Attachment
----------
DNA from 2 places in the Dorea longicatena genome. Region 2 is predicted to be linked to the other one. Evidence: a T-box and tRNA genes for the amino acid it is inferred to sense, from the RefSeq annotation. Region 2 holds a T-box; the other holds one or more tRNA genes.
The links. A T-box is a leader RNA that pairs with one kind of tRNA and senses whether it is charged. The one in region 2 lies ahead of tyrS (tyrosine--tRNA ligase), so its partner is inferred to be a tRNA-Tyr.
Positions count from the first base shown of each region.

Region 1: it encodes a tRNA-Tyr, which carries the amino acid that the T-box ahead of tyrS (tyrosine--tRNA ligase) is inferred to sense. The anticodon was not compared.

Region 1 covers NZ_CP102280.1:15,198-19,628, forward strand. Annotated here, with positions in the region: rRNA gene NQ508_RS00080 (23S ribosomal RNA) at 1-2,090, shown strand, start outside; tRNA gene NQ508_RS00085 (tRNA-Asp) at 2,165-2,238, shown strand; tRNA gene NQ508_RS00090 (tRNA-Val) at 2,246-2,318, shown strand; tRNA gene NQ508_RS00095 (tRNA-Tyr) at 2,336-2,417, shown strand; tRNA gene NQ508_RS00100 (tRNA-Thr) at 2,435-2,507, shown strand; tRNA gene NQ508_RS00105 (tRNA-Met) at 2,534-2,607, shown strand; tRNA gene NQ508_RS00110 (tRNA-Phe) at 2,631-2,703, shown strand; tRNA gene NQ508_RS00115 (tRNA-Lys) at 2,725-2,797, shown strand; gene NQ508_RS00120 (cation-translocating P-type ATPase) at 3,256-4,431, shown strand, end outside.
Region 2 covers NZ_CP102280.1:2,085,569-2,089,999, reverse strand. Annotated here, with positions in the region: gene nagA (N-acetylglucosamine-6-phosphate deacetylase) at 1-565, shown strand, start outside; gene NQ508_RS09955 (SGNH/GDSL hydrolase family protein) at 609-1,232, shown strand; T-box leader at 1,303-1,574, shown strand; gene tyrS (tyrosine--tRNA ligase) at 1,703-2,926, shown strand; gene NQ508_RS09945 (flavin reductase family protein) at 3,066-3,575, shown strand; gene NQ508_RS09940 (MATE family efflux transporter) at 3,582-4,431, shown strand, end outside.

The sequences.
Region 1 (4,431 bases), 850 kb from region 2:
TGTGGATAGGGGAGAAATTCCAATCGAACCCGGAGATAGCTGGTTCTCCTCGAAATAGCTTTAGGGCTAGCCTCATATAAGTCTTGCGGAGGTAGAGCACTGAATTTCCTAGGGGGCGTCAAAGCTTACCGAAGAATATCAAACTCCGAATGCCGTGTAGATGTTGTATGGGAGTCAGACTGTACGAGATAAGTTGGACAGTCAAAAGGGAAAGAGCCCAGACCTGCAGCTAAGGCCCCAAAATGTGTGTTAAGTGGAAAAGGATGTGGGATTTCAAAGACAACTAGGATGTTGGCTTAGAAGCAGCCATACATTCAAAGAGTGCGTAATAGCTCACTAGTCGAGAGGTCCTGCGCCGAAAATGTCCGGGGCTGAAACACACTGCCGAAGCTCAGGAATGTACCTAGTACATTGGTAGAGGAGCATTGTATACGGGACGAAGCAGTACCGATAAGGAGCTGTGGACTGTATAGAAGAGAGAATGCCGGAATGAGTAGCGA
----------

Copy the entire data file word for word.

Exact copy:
DNA from 2 places in the Dorea longicatena genome. Region 2 is predicted to be linked to the other one. Evidence: a T-box and tRNA genes for the amino acid it is inferred to sense, from the RefSeq annotation. Region 2 holds a T-box; the other holds one or more tRNA genes.
The links. A T-box is a leader RNA that pairs with one kind of tRNA and senses whether it is charged. The one in region 2 lies ahead of tyrS (tyrosine--tRNA ligase), so its partner is inferred to be a tRNA-Tyr.
Positions count from the first base shown of each region.

Region 1: it encodes a tRNA-Tyr, which carries the amino acid that the T-box ahead of tyrS (tyrosine--tRNA ligase) is inferred to sense. The anticodon was not compared.

Region 1 covers NZ_CP102280.1:15,198-19,628, forward strand. Annotated here, with positions in the region: rRNA gene NQ508_RS00080 (23S ribosomal RNA) at 1-2,090, shown strand, start outside; tRNA gene NQ508_RS00085 (tRNA-Asp) at 2,165-2,238, shown strand; tRNA gene NQ508_RS00090 (tRNA-Val) at 2,246-2,318, shown strand; tRNA gene NQ508_RS00095 (tRNA-Tyr) at 2,336-2,417, shown strand; tRNA gene NQ508_RS00100 (tRNA-Thr) at 2,435-2,507, shown strand; tRNA gene NQ508_RS00105 (tRNA-Met) at 2,534-2,607, shown strand; tRNA gene NQ508_RS00110 (tRNA-Phe) at 2,631-2,703, shown strand; tRNA gene NQ508_RS00115 (tRNA-Lys) at 2,725-2,797, shown strand; gene NQ508_RS00120 (cation-translocating P-type ATPase) at 3,256-4,431, shown strand, end outside.
Region 2 covers NZ_CP102280.1:2,085,569-2,089,999, reverse strand. Annotated here, with positions in the region: gene nagA (N-acetylglucosamine-6-phosphate deacetylase) at 1-565, shown strand, start outside; gene NQ508_RS09955 (SGNH/GDSL hydrolase family protein) at 609-1,232, shown strand; T-box leader at 1,303-1,574, shown strand; gene tyrS (tyrosine--tRNA ligase) at 1,703-2,926, shown strand; gene NQ508_RS09945 (flavin reductase family protein) at 3,066-3,575, shown strand; gene NQ508_RS09940 (MATE family efflux transporter) at 3,582-4,431, shown strand, end outside.

The sequences.
Region 1 (4,431 bases), 850 kb from region 2:
TGTGGATAGGGGAGAAATTCCAATCGAACCCGGAGATAGCTGGTTCTCCTCGAAATAGCTTTAGGGCTAGCCTCATATAAGTCTTGCGGAGGTAGAGCACTGAATTTCCTAGGGGGCGTCAAAGCTTACCGAAGAATATCAAACTCCGAATGCCGTGTAGATGTTGTATGGGAGTCAGACTGTACGAGATAAGTTGGACAGTCAAAAGGGAAAGAGCCCAGACCTGCAGCTAAGGCCCCAAAATGTGTGTTAAGTGGAAAAGGATGTGGGATTTCAAAGACAACTAGGATGTTGGCTTAGAAGCAGCCATACATTCAAAGAGTGCGTAATAGCTCACTAGTCGAGAGGTCCTGCGCCGAAAATGTCCGGGGCTGAAACACACTGCCGAAGCTCAGGAATGTACCTAGTACATTGGTAGAGGAGCATTGTATACGGGACGAAGCAGTACCGATAAGGAGCTGTGGACTGTATAGAAGAGAGAATGCCGGAATGAGTAGCGA